I LIGHTED a fresh fag. I said, “Listen, Nalia. You're asking me to do something impossible. I've got a professional rep to maintain. If I tell Jake Morrison I wasn't able to find you, it'll get whispered around that Dan Turner has lost his grip—hasn't got anything on the ball any more.”

“I—I'll pay you a thousand dollars for just one lie, Dan Turner. A thousand dollars to keep my hiding-place a secret from the world—and from Jake Morrison,” Nalia said.

I frowned. I was thoughtful. I was beginning to wonder what was behind Nalia Kenton's desire to become a recluse from the world at large and Jake Morrison in particular. Here Nalia was: young, beautiful as all hell, on the verge of a meteorically-successful career in pictures. Jake Morrison, one of Hollywood's biggest cinema shots, was batty over her. Nalia had everything—and she wanted to toss it away.

Why?

Could it be that something out of her past had bounced up to give her the jitters? I tried to piece together what I'd heard of her history.

Two or three years before, she'd been a non-professional; had been the wife of Steve Parker, the big star of silent films. You remember Steve Parker, perhaps—the guy who made such a hell of a name for himself playing Spanish roles. The talkies had killed him off; his voice didn't register properly, or something. Anyhow, he had faded from sight. Then Nalia had divorced him, and that was that. Later, Nalia got into pictures; became an overnight smash success.

Could it be that Steve Parker had popped back from oblivion to reappear in Nalia's life? Could it be that Parker was jealous of Jake Morrison? Had Parker shown up and threatened Nalia—threatened to kill her? That might be one angle. It might be the reason why Nalia was hiding out. She might be scared.

Anyhow, she was offering me one thousand skins, cash, to lay off her. I grinned and said, “Listen, Nalia, darling. Give me a day or so to think things over.”

Nervously, she ground out the stub of her cigarette against the expensive polished top of a mahogany end table. “You mean— you won't betray me? At least for a little while?”

“Not for a little while,” I agreed. “And I don't want your dough. At least, not yet.”

“Thank you, Dan Turner,” she said. Then she got up. “And now if you'll excuse me, I'll go for my afternoon swim. You'll be returning to Victorville immediately?”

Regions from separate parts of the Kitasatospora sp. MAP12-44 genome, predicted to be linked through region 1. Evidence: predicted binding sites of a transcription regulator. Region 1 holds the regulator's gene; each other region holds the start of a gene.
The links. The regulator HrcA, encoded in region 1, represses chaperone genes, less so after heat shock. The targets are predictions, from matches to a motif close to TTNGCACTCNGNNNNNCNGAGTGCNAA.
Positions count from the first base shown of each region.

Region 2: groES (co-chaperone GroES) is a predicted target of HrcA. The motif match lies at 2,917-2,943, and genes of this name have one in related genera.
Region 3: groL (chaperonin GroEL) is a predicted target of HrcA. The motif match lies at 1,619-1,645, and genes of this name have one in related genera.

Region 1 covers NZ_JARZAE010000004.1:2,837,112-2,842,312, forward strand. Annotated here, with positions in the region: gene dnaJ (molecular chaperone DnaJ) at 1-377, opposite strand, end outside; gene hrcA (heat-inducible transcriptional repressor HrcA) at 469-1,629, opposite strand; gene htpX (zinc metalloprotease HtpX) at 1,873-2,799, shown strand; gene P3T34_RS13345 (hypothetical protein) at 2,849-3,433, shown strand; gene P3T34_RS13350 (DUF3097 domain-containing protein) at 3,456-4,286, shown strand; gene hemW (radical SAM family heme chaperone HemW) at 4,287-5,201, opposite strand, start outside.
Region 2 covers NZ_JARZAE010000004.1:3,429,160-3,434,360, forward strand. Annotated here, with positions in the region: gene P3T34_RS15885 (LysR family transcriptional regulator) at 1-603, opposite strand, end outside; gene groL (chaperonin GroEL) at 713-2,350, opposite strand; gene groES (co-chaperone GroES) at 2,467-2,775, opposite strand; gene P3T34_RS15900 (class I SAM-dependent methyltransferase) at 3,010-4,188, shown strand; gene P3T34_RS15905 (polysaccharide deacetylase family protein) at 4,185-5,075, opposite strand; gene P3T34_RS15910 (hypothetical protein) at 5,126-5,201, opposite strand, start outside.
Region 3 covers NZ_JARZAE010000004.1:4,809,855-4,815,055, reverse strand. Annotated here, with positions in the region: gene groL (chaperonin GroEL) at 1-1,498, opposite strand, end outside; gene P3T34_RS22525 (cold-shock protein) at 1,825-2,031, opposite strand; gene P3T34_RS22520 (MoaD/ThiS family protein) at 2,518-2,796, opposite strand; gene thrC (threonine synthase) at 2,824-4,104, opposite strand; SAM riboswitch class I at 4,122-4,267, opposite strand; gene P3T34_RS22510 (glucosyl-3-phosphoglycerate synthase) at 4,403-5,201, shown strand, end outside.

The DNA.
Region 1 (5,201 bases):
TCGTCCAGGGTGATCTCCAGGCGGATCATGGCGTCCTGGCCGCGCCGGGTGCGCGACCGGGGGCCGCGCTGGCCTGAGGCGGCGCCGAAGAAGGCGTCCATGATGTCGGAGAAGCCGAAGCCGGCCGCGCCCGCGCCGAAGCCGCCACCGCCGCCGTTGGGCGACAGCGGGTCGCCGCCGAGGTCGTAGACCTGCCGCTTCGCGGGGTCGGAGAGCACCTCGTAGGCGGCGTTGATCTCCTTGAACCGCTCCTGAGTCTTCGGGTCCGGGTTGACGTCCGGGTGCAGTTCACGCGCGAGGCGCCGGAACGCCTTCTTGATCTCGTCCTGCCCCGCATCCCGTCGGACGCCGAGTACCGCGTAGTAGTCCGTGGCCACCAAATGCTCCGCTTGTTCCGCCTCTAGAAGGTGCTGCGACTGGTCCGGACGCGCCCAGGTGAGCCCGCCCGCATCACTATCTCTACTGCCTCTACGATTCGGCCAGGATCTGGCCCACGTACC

There was dismissal in her voice. She was inviting me to leave. I took the hint. I said, “Okay. Yeah. I'm going.”

Nalia walked out of the room, slowly, like a person in a trance—or in deep trouble of some sort.

I STARTED for the front door. But Kitty Kenton, Nalia's Junoesque half-sister, stopped me. “Don't go yet, Dan,” she whispered. “God knows I get lonesome in this hell-hole! A good-looking man is like a gift from heaven. Stick around a while.”

I looked at Kitty. There was a peculiar flicker in her eyes—a flicker of invitation, maybe. She drew a deep breath, and her gorgeous breasts strained at the front of her dress until I thought something was going to pop. I hoped it would.

Kitty drew me into the kitchen of the house. “I'll fix a highball,” she grinned. “What do you like—Scotch or rye?”

“Scotch, by all means,” I told her.

She poured two tall ones, filled them with cracked ice and fizzwater. She fumbled with a switch near the electric icebox, and then we went back into the living room.

We sat down together on the divan. We drank. Then I slipped a tentative arm about Kitty's hefty waist. She didn't seem to mind. In fact, she seemed to expect it.

She was big; but she didn't have an ounce of surplus fat on her anywhere. Just hard, firm flesh—nice to touch. She leaned against me, and stretched her arms up over her head.

I can't stand that. Never could. It brings a girl's breasts forward, taut, inviting. Kitty quivered and sighed. “Like me, Dan?” she whispered.

“Like you? Don't be nuts, Kitty!” I grinned.

She was an eye-full, no fooling. I never saw anything so tempting. I grabbed her. . .

Kitty began to pant a little. So did I. I kissed her on the mouth. She opened her crimson lips. A thousand-candlepower shock tingled past my tonsels. I began to lose control. After all, I'm human. What the hell?

I kissed the hollow of her throat. She put her arms around my neck and strained my head against her, hard. I got a hell of a thump out of that. And then . . .

Well, the next time I looked at the ticker on my wrist, almost a full hour had passed. Under certain conditions, time certainly does fly, doesn't it?